• Peter (unregistered) in reply to DocMonster

    I worked with the hardware equivalent of The Architect. He was an intelligent, personable older guy, an experienced and competent engineer.

    However...he liked challenges. If a project did not have enough of them, he would create them, by making things more complicated and/or ornate than necessary, or ripping out sections of circuitry and redoing them. We put up with his antics, because he was a good engineer, just...finicky.

    The final straw came on a project he owned, but I was called in to take over the design of some programmable logic. He had roughed out (and by that, I mean created blank files with empty headers) the design, and all I had to do, according to him, was fill in the logic.

    The files were in...wait for it...Word 1.0. Yes, these were Verilog source code files, written in Microsoft Word, as .doc files. When I asked why, he replied that he found it easier to code in Word, because he could write comments in one color, headers in another and code in a third. He had written a macro to convert these Word files to plain text files, which were then used as input to the Verilog compiler. His conversion macro wouldn't run on any later version of Word, so he had created a removable bootable hard drive with the particular version of Word and the version of Windows (I think it was Win95) on which it ran. Of course, we were running the PLD development system on the latest version of Windows, so this meant that source file creation needed to be done on one OS and compilation of the PLD code on another.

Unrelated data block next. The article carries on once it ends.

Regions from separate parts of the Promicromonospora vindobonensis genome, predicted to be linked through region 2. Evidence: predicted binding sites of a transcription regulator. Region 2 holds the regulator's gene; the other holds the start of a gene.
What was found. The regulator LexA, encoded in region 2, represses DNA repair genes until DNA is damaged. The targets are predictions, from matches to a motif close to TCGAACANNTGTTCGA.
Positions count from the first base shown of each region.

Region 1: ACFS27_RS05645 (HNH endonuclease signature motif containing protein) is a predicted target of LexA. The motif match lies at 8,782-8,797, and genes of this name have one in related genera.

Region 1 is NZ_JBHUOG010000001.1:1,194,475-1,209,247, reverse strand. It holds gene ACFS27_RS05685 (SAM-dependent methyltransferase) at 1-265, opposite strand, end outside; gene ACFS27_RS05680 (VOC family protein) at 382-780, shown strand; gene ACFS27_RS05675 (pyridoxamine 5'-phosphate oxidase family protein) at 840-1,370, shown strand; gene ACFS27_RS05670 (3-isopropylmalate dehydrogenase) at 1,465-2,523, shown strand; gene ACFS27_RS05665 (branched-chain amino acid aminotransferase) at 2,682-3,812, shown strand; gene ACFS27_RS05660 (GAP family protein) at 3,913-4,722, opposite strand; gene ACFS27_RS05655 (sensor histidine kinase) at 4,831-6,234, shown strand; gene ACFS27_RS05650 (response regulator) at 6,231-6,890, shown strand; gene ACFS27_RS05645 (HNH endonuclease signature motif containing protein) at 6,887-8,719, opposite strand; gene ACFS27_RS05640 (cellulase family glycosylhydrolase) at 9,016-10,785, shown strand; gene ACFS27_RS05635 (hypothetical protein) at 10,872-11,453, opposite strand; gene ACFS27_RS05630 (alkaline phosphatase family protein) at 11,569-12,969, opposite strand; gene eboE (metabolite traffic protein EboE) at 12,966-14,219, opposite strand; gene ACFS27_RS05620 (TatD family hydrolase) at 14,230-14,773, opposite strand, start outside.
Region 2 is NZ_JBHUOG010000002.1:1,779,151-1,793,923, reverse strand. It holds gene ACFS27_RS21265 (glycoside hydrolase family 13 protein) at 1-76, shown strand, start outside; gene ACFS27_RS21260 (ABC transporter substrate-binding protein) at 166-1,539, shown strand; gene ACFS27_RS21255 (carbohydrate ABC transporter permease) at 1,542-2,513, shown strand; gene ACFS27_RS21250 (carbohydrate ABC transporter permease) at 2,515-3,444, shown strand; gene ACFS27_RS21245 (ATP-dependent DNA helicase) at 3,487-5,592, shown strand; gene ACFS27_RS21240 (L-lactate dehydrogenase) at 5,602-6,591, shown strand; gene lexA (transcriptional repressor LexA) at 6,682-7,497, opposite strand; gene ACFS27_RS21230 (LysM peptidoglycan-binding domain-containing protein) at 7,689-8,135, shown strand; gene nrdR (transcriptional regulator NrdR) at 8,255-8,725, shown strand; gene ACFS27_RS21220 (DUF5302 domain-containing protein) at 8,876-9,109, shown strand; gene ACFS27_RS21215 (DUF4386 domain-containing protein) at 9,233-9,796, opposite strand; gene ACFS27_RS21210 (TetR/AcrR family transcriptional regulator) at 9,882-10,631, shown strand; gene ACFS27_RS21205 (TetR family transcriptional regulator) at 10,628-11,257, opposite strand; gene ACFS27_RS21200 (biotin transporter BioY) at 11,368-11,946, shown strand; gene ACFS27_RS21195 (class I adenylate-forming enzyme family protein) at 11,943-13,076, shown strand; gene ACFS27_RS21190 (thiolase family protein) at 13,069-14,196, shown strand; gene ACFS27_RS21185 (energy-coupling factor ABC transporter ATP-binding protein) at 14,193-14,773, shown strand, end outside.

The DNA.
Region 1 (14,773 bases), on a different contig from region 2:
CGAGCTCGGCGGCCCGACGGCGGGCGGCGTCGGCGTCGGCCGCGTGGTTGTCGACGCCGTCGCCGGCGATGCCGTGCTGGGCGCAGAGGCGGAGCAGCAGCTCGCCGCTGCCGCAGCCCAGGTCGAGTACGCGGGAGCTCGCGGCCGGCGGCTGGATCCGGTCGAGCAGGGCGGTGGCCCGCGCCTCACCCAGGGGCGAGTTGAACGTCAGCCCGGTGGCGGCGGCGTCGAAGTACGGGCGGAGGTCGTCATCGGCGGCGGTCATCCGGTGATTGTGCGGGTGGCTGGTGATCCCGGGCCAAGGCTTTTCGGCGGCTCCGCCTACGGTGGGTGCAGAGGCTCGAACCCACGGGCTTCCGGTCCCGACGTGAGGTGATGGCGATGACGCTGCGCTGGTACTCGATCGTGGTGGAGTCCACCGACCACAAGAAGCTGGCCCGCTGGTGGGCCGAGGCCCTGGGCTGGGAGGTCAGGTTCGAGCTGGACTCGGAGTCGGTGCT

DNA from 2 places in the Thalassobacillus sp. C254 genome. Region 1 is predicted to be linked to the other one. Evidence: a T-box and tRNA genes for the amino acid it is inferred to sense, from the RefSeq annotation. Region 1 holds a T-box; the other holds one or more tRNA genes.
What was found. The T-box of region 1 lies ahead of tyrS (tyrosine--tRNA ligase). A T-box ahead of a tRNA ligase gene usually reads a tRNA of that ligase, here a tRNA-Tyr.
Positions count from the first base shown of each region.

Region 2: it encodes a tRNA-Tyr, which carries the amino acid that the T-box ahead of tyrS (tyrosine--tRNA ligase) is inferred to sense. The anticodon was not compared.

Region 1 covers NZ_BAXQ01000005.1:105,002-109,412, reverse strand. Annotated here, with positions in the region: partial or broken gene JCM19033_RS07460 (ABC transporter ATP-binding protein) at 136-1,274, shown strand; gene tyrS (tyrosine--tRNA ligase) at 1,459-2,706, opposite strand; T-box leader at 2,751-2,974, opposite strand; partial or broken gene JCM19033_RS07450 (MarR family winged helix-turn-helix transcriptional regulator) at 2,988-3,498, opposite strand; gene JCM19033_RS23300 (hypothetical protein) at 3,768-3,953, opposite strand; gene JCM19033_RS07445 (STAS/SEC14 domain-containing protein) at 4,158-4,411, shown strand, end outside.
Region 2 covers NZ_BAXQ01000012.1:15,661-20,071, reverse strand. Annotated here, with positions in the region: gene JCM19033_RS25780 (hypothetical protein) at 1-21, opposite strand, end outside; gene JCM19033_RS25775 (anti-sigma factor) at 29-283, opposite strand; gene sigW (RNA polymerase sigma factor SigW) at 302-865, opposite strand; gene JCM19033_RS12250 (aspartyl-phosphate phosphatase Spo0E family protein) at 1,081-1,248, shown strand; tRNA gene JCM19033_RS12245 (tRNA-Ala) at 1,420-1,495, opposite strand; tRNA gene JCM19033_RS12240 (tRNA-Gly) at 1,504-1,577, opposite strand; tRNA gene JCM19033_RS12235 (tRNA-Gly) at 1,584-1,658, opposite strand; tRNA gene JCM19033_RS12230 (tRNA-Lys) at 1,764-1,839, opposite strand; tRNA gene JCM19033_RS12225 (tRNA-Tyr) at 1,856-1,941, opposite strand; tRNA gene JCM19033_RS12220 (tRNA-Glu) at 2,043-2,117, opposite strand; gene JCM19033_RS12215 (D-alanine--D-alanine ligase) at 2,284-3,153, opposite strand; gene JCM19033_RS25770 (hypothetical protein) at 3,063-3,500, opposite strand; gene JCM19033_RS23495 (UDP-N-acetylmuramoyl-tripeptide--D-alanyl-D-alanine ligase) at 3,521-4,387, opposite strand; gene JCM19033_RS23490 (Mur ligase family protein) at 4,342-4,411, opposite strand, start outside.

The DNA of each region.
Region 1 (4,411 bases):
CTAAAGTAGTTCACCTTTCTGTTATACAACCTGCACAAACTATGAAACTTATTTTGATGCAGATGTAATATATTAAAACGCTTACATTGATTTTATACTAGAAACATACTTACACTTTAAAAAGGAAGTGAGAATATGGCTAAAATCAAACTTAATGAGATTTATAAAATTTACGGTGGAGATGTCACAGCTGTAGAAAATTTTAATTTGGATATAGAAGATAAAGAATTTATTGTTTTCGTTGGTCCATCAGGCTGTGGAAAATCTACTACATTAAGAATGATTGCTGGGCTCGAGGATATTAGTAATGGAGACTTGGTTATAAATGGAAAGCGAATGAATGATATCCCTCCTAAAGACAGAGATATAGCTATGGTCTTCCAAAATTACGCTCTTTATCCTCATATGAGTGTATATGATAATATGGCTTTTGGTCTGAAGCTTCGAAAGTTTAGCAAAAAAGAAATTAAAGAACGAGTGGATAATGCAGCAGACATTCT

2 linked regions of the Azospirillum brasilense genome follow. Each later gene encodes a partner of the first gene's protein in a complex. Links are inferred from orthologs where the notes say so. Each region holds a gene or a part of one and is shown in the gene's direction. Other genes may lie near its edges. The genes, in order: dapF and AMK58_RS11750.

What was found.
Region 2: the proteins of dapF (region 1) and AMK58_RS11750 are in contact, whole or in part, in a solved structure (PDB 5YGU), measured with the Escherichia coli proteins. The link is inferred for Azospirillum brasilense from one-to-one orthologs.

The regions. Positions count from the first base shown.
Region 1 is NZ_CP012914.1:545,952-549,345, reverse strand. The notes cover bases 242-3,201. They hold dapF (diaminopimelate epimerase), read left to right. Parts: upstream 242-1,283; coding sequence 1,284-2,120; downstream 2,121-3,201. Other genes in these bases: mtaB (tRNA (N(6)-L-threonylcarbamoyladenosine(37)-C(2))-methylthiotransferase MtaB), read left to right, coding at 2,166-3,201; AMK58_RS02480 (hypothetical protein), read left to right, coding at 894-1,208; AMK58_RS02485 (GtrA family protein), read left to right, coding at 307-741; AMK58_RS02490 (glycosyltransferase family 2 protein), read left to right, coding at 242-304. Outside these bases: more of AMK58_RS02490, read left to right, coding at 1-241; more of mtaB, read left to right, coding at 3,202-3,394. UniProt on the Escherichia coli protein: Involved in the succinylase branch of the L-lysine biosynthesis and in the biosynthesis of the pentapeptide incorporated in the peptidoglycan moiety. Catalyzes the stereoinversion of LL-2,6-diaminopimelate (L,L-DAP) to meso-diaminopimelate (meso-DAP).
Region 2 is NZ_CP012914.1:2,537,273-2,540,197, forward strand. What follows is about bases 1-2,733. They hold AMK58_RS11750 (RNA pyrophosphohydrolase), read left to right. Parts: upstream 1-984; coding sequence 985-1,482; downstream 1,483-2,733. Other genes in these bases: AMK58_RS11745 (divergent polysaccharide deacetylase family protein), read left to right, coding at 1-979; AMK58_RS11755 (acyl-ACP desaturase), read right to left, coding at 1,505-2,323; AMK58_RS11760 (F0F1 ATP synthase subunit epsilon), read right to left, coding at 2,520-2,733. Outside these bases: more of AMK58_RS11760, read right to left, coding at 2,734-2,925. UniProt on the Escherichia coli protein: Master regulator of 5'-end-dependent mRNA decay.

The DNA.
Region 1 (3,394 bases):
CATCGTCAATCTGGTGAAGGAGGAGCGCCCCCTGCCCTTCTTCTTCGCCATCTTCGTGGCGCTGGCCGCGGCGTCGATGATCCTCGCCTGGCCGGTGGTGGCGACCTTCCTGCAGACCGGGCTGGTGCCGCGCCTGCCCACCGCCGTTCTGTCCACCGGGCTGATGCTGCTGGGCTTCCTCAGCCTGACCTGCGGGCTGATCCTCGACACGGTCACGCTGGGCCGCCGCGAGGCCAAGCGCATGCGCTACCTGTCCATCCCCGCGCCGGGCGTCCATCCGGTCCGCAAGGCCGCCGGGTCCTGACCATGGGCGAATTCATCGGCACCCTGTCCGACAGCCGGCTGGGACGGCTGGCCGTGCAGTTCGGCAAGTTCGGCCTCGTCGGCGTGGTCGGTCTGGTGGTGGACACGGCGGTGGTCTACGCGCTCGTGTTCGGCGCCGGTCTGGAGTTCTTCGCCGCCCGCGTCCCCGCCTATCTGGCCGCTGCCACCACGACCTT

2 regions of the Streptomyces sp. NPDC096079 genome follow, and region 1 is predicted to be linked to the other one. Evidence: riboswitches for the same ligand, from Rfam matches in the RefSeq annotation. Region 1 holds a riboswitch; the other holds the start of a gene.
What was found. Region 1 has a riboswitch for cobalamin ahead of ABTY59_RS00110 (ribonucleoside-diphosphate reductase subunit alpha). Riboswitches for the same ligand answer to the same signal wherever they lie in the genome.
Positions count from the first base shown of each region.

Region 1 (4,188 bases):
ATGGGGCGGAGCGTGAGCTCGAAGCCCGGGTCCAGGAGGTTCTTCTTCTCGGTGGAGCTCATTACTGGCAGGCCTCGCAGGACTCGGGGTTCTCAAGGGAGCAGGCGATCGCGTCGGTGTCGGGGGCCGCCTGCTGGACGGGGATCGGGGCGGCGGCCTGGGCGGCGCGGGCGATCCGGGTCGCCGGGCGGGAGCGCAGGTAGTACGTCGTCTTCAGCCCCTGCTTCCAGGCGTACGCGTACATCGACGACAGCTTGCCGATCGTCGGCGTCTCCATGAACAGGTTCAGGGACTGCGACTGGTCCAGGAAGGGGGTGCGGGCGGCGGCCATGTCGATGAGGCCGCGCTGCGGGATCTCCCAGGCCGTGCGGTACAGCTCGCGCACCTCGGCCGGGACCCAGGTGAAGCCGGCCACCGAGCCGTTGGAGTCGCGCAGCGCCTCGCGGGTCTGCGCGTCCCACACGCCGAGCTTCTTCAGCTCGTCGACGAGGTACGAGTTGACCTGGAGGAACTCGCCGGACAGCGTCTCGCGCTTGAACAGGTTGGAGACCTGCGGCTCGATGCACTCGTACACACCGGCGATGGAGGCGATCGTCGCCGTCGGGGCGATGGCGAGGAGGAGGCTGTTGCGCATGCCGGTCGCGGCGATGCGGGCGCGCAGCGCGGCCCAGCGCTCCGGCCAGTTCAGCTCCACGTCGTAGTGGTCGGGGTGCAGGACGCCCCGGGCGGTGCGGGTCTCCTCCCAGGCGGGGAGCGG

Needless to say, after he explained all this to me, I was pretty much speechless.

    Then, he went on a 2 week vacation. My boss told me I owned the code. I asked if this meant I owned the entire process as well, and I was informed that I did. I immediately began to use vim for source code editing, with the Verilog keywords automatically highlighted, and on the same PC used for the PLD development system. There was a significant boost in my productivity.

    This was at least 5 years ago, and the engineer involved has left. But whenever the topic of source code editors comes up, my boss always mentions Word...

  • Ron Fox (google)

    "I shall log my experiences for your edification. " -- Please don't was my first reaction. Nice writing to dress up an all too familiar tale of woe.

  • Gargravarr (unregistered) in reply to Peter

    Anyone, absolutely anyone writing source code in a word processor should be fired on the spot. That's just outright horrifying.

  • Remy Porter (google) in reply to Peter

    Do us all a favor and click that little submit button on the site. That's a great hook for an article!

  • Nook Schreier (unregistered) in reply to Gargravarr

    I had a college "professor" who started writing C code (in class, visible on the projector screen) in notepad, and was confused when he couldn't find the menu item to compile.